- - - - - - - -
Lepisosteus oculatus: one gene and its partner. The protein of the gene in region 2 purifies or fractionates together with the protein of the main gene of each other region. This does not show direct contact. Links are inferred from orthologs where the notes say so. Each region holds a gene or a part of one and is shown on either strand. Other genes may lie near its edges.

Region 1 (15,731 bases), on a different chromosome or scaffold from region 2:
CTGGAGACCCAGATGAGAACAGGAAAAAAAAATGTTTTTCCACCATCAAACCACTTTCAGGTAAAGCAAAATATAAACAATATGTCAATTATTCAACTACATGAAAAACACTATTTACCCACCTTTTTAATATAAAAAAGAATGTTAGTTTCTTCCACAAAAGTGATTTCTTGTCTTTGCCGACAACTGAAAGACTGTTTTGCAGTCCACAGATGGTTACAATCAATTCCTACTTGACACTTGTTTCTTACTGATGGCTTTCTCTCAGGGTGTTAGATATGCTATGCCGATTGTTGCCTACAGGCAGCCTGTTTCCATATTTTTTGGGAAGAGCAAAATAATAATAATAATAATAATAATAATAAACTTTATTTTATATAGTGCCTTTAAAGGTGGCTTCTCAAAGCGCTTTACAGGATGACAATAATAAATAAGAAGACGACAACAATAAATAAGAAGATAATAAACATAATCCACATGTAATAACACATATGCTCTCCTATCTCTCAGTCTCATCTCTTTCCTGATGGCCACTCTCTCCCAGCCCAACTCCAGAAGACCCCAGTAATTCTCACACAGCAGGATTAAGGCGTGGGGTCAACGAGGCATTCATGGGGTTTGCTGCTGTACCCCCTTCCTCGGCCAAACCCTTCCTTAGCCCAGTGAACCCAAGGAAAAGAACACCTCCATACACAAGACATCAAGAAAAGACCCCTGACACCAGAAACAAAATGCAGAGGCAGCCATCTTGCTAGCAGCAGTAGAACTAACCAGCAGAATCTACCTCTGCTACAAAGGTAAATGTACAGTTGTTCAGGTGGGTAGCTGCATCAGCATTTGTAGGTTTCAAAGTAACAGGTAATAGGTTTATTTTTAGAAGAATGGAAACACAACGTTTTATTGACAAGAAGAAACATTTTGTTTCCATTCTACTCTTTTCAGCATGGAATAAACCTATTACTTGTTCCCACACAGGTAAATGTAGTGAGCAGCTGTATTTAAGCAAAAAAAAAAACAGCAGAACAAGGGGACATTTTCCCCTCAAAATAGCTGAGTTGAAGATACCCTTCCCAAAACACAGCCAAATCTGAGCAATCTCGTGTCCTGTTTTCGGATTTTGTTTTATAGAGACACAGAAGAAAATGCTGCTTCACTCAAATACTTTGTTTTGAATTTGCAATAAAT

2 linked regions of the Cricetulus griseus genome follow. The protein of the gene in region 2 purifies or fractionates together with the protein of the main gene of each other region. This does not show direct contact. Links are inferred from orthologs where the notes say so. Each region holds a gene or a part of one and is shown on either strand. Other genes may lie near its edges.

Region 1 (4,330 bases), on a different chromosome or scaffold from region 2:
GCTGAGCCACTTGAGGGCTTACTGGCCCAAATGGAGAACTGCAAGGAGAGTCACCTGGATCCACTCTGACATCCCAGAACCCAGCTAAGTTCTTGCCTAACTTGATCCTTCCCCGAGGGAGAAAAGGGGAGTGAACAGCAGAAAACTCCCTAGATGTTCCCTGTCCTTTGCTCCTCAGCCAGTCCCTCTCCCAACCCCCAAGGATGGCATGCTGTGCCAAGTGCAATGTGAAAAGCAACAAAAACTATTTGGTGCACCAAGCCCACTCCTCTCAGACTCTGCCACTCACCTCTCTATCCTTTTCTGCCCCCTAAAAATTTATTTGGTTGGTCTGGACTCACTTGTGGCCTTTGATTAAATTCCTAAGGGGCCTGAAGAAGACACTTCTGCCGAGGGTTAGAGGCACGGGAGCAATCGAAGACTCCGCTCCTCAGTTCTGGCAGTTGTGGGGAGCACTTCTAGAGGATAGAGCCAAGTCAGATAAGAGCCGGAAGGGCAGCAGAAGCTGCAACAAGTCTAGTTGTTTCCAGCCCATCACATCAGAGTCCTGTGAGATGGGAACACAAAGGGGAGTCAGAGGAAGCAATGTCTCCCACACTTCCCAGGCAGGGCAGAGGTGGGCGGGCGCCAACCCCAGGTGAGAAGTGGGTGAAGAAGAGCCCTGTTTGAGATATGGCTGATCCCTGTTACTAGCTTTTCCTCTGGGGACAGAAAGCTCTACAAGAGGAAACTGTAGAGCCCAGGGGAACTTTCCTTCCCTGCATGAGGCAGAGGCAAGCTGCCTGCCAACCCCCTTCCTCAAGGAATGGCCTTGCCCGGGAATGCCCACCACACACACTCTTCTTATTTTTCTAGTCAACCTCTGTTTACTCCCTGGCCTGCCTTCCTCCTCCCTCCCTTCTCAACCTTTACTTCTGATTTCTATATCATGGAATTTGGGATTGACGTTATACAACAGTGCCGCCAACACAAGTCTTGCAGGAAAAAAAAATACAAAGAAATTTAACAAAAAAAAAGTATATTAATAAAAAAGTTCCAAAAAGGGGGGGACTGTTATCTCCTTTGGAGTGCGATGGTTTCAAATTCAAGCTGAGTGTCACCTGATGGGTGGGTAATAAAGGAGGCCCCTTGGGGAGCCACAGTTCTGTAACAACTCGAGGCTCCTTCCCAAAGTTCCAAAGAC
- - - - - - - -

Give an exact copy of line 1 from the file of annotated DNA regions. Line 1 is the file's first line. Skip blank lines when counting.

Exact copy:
Lepisosteus oculatus: one gene and its partner. The protein of the gene in region 2 purifies or fractionates together with the protein of the main gene of each other region. This does not show direct contact. Links are inferred from orthologs where the notes say so. Each region holds a gene or a part of one and is shown on either strand. Other genes may lie near its edges.